By Toni W. Riley
When 5-year-old Robert Harper was paid 25 cents to organize a desk drawer at Hopkinsville Milling for his grandfather Frank A. Yost, the youngster didn’t know he was the fifth generation of the Yost family to work at “The Mill.” Now president of Hopkinsville Milling, Harper easily
recounts the history and development of the company from its beginning in 1874.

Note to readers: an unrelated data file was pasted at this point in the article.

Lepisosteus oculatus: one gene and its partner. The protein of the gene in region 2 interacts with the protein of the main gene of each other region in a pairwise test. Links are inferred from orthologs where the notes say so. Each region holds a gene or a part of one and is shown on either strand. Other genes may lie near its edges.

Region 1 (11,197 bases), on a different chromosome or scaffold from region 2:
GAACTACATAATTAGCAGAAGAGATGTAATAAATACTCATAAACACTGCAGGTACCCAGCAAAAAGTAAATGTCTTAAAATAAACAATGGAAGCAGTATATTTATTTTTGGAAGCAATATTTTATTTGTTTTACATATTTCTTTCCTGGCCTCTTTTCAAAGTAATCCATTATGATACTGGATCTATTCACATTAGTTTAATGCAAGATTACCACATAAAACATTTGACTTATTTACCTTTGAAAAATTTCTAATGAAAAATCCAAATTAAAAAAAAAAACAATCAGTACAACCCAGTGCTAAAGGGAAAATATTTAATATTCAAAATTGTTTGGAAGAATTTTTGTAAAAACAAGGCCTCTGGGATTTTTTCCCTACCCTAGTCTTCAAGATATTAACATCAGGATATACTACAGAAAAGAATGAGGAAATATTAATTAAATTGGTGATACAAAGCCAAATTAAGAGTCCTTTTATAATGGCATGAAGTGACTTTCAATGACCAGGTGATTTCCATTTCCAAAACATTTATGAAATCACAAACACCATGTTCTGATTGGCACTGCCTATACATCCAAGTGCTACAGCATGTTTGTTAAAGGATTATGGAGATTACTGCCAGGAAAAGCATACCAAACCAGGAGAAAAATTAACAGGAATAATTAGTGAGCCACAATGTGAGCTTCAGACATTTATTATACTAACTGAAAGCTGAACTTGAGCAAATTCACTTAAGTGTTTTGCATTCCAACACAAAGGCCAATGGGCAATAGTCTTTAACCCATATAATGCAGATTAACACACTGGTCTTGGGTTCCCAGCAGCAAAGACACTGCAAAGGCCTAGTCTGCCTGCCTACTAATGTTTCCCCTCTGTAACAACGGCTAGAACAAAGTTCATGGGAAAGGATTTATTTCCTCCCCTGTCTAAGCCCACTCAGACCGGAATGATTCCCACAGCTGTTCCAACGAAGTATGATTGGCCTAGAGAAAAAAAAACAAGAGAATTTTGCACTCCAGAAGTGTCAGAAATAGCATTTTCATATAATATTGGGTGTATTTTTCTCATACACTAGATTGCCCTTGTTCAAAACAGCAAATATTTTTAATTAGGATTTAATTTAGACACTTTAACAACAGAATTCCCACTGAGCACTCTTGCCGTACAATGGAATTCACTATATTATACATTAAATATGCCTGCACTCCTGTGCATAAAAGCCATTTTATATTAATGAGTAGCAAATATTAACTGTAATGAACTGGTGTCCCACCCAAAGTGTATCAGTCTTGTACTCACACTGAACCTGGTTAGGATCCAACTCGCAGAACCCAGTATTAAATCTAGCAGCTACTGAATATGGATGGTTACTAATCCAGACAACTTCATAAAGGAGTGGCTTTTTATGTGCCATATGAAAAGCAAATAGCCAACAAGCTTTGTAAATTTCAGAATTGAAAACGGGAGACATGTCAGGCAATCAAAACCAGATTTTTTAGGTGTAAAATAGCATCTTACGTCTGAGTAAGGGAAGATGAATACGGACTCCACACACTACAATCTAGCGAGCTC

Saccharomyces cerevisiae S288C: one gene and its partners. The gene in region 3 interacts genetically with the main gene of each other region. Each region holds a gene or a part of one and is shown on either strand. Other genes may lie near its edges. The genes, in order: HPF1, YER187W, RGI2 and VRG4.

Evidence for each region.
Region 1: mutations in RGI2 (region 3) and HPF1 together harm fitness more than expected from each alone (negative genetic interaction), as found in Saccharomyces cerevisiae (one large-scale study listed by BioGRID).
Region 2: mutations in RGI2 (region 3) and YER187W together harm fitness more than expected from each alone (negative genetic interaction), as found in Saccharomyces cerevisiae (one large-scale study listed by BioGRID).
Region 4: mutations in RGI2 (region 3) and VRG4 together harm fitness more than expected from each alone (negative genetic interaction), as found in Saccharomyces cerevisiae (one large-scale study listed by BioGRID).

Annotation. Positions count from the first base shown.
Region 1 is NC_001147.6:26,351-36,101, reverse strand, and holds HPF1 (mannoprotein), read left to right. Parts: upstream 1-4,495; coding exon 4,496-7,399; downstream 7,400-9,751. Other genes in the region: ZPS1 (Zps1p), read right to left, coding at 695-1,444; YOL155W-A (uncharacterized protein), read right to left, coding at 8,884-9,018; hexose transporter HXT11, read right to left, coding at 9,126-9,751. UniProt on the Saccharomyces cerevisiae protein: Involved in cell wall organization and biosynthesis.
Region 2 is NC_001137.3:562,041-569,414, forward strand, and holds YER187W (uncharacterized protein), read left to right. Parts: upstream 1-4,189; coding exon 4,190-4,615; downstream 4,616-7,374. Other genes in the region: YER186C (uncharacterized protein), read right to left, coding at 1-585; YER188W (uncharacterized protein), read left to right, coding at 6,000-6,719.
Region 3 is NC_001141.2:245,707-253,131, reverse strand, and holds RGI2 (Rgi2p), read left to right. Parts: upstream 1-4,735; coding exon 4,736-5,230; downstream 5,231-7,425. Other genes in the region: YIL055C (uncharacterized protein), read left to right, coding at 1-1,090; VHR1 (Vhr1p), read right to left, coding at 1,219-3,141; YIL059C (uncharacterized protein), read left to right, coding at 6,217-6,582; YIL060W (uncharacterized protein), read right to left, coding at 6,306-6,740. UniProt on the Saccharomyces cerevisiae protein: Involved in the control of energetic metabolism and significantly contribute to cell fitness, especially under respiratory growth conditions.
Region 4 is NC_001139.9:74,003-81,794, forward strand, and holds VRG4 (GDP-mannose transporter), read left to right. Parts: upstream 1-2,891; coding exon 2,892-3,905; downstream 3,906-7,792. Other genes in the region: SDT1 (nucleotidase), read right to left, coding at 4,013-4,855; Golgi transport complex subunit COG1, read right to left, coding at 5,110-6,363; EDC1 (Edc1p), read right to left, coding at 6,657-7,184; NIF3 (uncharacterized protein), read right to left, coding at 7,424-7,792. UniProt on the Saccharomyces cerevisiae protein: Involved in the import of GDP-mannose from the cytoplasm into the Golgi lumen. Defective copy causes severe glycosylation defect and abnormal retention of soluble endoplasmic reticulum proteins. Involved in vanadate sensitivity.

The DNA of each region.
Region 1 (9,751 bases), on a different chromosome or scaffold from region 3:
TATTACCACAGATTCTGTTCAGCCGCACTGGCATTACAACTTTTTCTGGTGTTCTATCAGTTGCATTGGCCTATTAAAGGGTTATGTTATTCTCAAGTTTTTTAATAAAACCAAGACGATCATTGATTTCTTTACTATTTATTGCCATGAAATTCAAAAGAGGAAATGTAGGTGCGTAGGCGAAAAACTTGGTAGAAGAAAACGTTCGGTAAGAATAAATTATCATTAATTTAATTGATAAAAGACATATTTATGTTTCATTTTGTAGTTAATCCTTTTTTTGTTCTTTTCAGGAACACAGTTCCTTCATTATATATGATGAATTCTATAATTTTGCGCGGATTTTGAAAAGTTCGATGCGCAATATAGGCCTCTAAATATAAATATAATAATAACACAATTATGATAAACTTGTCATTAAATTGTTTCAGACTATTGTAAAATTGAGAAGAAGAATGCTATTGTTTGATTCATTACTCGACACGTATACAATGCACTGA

At Seventh Street and the railroad crossing, the precursor of Hopkinsville Milling was Crescent Mills, owned by F.J. Brownell and John T. Rabbeth. Brownell was the uncle of Frank K. Yost, Harper’s great-grandfather who joined the firm in 1903.
Harper remembers the evolution of Hopkinsville Milling as it followed history and the changing United States lifestyle. He explains that milling is an industry of pennies.
“Pennies have to be watched at work as well as at home,” he said. “A person can make a good living as a miller, but they won’t get rich.”